2) The Main Character

                The Main Character’s tragic flaw is being massively self-absorbed. He wants a life partner who serves as both his therapist and biggest admirer, but is mostly uninterested in returning either favor. Each night, he and his partner discuss their days, but 90% of the discussion centers around his day—after all, he’s the main character of the relationship. The issue for him is that by being incapable of tearing himself away from his personal world, he ends up with a sidekick as his life partner, which makes for a pretty boring 50 years.

                3) The Needs-Driven

                Everyone has needs, and everyone likes those needs to be met, but problems arise when the meeting of needs—she cooks for me, he’ll be a great father, she’ll make a great wife, he’s rich, she keeps me organized, he’s great in bed—becomes the main grounds for choosing someone as a life partner. Those listed things are all great perks, but that’s all they are—perks. And after a year of marriage, when the needs-driven person is now totally accustomed to having her needs met and it’s no longer exciting, there better be a lot more good parts of the relationship she’s chosen or she’s in for a dull ride.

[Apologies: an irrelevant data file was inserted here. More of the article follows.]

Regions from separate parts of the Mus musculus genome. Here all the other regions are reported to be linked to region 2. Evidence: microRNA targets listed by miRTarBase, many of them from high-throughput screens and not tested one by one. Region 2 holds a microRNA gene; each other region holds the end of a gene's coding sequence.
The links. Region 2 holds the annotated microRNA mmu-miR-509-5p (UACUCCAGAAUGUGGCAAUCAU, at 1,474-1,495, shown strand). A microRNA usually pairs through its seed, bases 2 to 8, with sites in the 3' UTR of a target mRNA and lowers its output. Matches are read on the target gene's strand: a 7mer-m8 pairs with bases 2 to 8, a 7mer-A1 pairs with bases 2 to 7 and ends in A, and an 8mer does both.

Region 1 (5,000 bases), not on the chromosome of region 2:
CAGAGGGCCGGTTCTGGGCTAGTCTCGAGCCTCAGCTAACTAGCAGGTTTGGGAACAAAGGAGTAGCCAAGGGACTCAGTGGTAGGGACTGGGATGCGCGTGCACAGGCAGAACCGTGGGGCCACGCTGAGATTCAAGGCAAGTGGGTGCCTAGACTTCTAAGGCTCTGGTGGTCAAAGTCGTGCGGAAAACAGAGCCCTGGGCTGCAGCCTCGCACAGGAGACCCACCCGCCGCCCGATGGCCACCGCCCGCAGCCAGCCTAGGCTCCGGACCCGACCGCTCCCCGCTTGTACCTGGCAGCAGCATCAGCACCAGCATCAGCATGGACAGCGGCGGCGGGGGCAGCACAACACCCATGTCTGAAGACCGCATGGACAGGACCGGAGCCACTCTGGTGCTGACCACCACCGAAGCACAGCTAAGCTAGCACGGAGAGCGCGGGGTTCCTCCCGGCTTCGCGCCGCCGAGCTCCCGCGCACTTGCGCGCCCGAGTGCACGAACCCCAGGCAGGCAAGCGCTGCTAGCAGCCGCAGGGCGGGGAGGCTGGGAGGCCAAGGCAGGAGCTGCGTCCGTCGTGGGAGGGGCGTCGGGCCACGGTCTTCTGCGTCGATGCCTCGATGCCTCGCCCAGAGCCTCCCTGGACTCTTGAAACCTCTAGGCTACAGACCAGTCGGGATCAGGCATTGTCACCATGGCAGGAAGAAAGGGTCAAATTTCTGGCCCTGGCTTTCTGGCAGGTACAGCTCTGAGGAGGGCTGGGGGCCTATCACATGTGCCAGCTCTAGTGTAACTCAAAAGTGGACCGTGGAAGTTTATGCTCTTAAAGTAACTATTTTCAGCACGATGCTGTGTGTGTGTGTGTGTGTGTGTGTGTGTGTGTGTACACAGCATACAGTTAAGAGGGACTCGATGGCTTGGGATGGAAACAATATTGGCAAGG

The main reason most of the above types end up in unhappy relationships is that they’re consumed by a motivating force that doesn’t take into account the reality of what a life partnership is and what makes it a happy thing.

                So what makes a happy life partnership? We’ll explore more in Part 2. Read Part 2 of How To Pick Your Life Partner here.

                [Sources at the bottom of Part 2]

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                More by this author

                Anna Chui

                Anna is a communication expert and a life enthusiast. She's the editor of Lifehack and loves to write about love, life, and passion.

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                Last Updated on October 18, 2018

                50+ Best Motivational Quotes To Prepare You For Any Challenges In Life

                50+ Best Motivational Quotes To Prepare You For Any Challenges In Life

                Life is filled with highs and lows —happiness and struggles that will test your resilience and integrity, push you to overcome challenges and leave you with lessons that will make you even stronger on your way up.

                It’s the way you feel and think about yourself, including your expectations and beliefs about what is possible to you, greatly determines everything that happens to you.

                It all starts with your thoughts. When you change your thoughts, you transform the quality of your life. (Right, Nancy’s story is a typical example!)